The shows I've recently watched included both seasons of Dead Like Me, the first season of True Blood, and half a season of Six Feet Under. Of these, Six Feet Under is far and away the best. I'm loving the experience of watching premium television so much, that I want to document my experiences in a new blog.

I'm not saying HBO and Showtime are perfect. I certainly think they, too, have a tendency to be a little too conspicuously bold, if you know what I mean. Just because you CAN show what you want, doesn't mean you always need to. But, that complaint is far easier to deal with than that of a 7th Heaven-style sedation of free thought. Not everything is roses.

Wednesday, June 10, 2009

6 June 2009

When I say that June 6, 2009 was one of the most important days in my life, I don't mean it lightly. I normally write for this blog as though it was a collection of essays regarding random thoughts and ramblings about my perspectives and philosophy on life. I rarely tell stories or anecdotes about my actual life, and I usually don't mention names. I suppose this fact is telling, which is what I came to learn on this very special day. I am now going to break some of those rules.

It actually began at 4PM on Friday, the night before. I woke up when my friend Ben came over, as planned, and my roommate, Brad, he and I went to Bumsted's for some dinner and some drinks. We drove on over to the swap meet (the last remnants of pure capitalism left in this world) and spent what little time we could there before I had to go to work at 8. And after working an 8 hour shift, I went home and watched a movie and waited for my roommate to wake up. We normally chat for a good hour or more about any dreams he and I may or may not have had, and about random conspiracies and sometimes groceries and bills, too.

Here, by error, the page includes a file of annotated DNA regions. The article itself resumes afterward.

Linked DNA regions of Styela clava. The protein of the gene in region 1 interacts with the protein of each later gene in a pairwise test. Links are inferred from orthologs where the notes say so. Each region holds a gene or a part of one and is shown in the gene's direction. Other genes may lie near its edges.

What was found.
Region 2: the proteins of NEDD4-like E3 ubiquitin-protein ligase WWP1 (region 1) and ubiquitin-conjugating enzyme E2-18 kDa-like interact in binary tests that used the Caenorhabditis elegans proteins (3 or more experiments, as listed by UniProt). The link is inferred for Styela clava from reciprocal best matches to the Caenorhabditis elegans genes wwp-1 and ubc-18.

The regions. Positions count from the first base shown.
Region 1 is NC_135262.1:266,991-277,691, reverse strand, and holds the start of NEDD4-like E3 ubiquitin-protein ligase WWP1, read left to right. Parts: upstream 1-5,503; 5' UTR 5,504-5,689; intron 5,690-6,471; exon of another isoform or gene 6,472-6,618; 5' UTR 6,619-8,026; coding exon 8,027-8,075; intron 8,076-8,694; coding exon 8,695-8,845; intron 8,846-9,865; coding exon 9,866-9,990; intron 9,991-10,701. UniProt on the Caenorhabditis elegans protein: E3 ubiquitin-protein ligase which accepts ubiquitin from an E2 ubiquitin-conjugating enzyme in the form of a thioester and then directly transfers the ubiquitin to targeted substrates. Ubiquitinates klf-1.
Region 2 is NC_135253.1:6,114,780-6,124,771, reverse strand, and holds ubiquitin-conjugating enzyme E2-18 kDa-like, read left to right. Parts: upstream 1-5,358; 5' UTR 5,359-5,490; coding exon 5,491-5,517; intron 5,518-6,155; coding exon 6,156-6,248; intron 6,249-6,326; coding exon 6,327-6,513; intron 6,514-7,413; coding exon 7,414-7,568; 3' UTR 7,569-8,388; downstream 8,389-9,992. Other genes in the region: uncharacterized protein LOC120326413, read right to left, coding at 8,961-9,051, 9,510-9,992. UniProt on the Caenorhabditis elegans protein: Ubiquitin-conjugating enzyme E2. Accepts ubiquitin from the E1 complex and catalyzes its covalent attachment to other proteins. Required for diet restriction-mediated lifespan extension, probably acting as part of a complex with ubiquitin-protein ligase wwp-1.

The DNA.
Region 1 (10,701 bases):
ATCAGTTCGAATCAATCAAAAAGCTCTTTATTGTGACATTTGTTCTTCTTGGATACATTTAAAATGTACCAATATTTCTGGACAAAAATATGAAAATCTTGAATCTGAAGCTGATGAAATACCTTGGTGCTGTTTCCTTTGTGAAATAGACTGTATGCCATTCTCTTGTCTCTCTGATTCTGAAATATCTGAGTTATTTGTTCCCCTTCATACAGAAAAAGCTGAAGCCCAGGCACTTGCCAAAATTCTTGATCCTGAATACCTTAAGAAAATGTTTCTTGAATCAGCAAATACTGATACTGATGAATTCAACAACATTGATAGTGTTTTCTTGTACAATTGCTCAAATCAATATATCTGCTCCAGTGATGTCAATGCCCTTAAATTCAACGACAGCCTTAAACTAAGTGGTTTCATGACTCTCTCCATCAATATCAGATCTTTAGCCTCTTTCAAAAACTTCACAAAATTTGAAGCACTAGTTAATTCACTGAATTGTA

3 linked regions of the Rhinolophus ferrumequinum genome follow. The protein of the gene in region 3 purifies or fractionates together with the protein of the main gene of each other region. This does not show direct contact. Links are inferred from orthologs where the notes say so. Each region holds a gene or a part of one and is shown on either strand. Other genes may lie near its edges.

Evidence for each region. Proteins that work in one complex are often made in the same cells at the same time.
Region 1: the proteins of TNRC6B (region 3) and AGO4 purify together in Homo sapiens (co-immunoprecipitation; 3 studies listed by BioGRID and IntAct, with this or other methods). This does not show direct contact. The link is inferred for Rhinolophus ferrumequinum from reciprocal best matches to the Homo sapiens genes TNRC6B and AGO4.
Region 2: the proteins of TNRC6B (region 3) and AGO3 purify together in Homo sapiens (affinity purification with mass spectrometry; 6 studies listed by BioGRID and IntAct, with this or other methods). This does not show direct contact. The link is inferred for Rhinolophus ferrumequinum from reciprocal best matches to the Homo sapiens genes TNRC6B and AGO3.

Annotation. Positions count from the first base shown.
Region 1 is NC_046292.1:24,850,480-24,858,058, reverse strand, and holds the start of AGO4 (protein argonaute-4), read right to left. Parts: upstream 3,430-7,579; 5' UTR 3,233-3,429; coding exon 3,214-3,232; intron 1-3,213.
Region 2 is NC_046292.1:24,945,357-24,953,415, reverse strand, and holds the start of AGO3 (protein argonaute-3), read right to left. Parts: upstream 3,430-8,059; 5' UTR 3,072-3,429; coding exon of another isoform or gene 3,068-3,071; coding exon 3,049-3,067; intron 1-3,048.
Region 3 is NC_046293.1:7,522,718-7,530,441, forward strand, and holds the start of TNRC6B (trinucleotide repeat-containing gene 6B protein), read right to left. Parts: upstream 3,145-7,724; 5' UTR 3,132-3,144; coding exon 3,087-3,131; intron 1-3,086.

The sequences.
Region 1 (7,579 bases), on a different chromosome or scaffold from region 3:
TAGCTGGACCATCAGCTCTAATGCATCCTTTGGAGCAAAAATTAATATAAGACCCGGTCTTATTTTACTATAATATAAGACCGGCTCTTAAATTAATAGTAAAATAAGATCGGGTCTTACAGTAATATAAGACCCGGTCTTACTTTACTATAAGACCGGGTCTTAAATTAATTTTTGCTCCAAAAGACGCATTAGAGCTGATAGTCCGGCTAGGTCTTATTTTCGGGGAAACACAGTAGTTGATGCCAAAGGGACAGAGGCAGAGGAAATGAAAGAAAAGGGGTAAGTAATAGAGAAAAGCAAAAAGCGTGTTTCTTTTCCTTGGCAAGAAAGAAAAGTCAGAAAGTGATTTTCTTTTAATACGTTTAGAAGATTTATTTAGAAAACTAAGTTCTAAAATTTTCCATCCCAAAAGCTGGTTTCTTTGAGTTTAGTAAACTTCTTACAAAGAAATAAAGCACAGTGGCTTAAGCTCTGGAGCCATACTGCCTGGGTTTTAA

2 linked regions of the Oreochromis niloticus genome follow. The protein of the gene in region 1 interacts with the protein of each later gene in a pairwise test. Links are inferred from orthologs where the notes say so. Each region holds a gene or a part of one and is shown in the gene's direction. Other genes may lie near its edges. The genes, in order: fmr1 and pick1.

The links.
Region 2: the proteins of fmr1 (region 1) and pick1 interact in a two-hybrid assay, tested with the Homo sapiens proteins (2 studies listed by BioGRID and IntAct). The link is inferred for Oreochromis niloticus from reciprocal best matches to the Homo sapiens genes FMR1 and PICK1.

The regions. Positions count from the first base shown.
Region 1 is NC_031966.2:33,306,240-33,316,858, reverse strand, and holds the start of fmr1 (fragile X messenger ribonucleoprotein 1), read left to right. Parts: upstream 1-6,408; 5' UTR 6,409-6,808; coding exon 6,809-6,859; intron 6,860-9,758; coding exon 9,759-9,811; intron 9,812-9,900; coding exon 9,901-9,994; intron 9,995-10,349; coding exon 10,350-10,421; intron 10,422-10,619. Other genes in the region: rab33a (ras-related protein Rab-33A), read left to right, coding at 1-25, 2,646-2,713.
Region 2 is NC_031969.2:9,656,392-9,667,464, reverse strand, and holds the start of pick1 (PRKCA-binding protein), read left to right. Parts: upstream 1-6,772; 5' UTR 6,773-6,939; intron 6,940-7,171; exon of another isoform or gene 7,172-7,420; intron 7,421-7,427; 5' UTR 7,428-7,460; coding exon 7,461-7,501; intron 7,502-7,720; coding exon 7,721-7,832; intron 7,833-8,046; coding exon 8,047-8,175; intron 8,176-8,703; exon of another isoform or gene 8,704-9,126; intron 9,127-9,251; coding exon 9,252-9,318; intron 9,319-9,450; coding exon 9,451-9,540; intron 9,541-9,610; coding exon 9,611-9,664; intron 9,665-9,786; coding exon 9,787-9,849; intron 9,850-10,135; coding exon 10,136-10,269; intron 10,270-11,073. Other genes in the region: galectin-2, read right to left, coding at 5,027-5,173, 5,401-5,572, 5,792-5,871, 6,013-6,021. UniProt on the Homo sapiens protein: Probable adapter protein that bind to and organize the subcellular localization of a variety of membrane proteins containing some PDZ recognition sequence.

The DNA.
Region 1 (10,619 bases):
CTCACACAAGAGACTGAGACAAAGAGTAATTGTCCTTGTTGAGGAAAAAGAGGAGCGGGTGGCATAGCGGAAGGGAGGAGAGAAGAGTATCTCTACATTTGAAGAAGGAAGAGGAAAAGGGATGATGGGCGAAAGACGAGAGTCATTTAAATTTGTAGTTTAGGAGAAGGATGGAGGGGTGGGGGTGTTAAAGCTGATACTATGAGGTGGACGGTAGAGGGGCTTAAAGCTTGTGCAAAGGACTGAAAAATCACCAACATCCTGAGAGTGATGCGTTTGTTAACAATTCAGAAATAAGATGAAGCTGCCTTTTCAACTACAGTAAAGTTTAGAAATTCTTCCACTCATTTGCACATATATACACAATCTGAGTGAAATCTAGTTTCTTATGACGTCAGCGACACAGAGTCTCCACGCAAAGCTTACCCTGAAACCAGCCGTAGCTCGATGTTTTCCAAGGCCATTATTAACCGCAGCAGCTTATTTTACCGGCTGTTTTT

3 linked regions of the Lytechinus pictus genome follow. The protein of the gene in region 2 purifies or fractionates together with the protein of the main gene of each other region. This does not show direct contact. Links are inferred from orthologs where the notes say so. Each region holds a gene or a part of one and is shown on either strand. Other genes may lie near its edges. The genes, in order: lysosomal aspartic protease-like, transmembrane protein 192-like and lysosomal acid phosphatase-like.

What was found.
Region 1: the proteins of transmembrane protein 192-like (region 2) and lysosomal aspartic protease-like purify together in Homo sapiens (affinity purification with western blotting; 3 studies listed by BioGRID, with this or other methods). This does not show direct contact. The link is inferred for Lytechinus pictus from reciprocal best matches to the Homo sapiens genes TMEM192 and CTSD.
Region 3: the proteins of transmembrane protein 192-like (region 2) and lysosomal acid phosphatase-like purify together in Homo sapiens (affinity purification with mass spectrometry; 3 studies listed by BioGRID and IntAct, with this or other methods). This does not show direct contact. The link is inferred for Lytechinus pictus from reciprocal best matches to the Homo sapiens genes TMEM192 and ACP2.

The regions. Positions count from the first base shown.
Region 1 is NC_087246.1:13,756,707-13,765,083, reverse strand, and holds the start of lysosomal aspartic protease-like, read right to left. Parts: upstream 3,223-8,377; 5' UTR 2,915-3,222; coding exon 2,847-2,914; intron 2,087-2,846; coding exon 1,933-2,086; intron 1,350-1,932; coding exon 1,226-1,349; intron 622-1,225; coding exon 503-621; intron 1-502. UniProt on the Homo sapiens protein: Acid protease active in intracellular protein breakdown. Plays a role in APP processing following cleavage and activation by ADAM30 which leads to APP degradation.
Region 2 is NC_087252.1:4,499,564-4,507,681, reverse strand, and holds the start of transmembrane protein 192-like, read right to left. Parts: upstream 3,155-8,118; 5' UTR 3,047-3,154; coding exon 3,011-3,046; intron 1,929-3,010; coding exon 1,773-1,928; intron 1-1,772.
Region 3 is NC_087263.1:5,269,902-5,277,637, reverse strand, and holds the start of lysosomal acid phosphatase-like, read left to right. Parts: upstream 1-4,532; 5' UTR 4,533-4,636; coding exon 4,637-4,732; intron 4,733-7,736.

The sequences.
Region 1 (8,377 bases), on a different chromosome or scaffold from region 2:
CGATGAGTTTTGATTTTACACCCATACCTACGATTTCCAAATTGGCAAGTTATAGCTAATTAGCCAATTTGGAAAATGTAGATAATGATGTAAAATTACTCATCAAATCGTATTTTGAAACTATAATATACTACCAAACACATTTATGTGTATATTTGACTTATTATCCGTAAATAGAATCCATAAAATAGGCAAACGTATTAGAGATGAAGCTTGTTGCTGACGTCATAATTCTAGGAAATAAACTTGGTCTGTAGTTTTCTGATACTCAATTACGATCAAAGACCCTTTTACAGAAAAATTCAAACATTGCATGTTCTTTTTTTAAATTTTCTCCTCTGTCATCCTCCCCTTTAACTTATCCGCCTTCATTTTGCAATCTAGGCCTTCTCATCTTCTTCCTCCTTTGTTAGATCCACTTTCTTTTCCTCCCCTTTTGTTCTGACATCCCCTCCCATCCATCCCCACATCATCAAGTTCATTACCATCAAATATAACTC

We ordered a pizza and watched a movie, and then, something magical happened.

I picked up his guitar and began playing a few chords. I had only gotten my first real lesson just two days prior, and having a good idea of the basics, began putting chords together into a progression. I played with it for a little while longer until Brad became so enamored with what I had been playing, that he tried something. He began playing the chords I had chosen, but with extra notes, picking strings here and there, and adding nuances. He created an actual song. Then he began to sing words as well, writing the lyrics freestyle. We had effectively written a song together.

At this point, I was all jazzed up and ready to keep going. My fingers were crying out in pain because they weren't used to playing, but I didn't care. I was in good spirits. It was then that my friend Hallie called me. It was her birthday, and taking me up on my offer to hang out when she was free, she came over for a little while.

She played some music, too. She only knew one song that an old friend wrote, but she played it well, and Brad enjoyed jamming along with it. I was seeing music-making in a whole new light, and one that I oddly enough thought I had already seen before. It felt like I had discovered some new never-before seen color.

I had hardly realized by five o'clock that I had been up for more than 24 hours, but I oddly didn't feel that tired. I felt something on the verge of tire, but not quite there yet. And that is why, when Hallie told us her very peculiar idea for the night ahead, I leapt at it.

Hallie had a plan for the evening, and it was something resembling a mission. Only, like a mirage, the closer you get to it, the less clear it seems. It involved purification of some sort, I thought, and although I don't quite recall how she explained it or how I failed to understand it, I was attracted to the oddity of it. So she left to have dinner with her folks and we waited. We had some time to play a little more music, and I realized just how much more work would go into our little song than I had originally thought, and then got ready.

By 9, she hadn't called and I was beginning to wonder if she would. This planted the seed in my head that perhaps I should heed my body's growing call of sleep and pass this opportunity by. I began to think of every Saturday I've spent for the last few weeks. It being my day off and all, I usually return home upon finishing my Friday shift and sleep some 16 hours away, and before I know it, my whole day off is gone before it happened. I thought of what wouldn't have been possible if I had slept in today, and so I decided I wasn't about to stop while I was ahead. I called her myself. Twenty minutes later, we were taking our startup shots of Cognac at her place.

The first destination was Che's Lounge on Fourth. She explained along the way that there were a series of bars and clubs which, for one reason or another, she was going to enter for the last time. Che's ended up being a sort of footnote on the journey, though. But when we got to Hotel Congress, it all changed.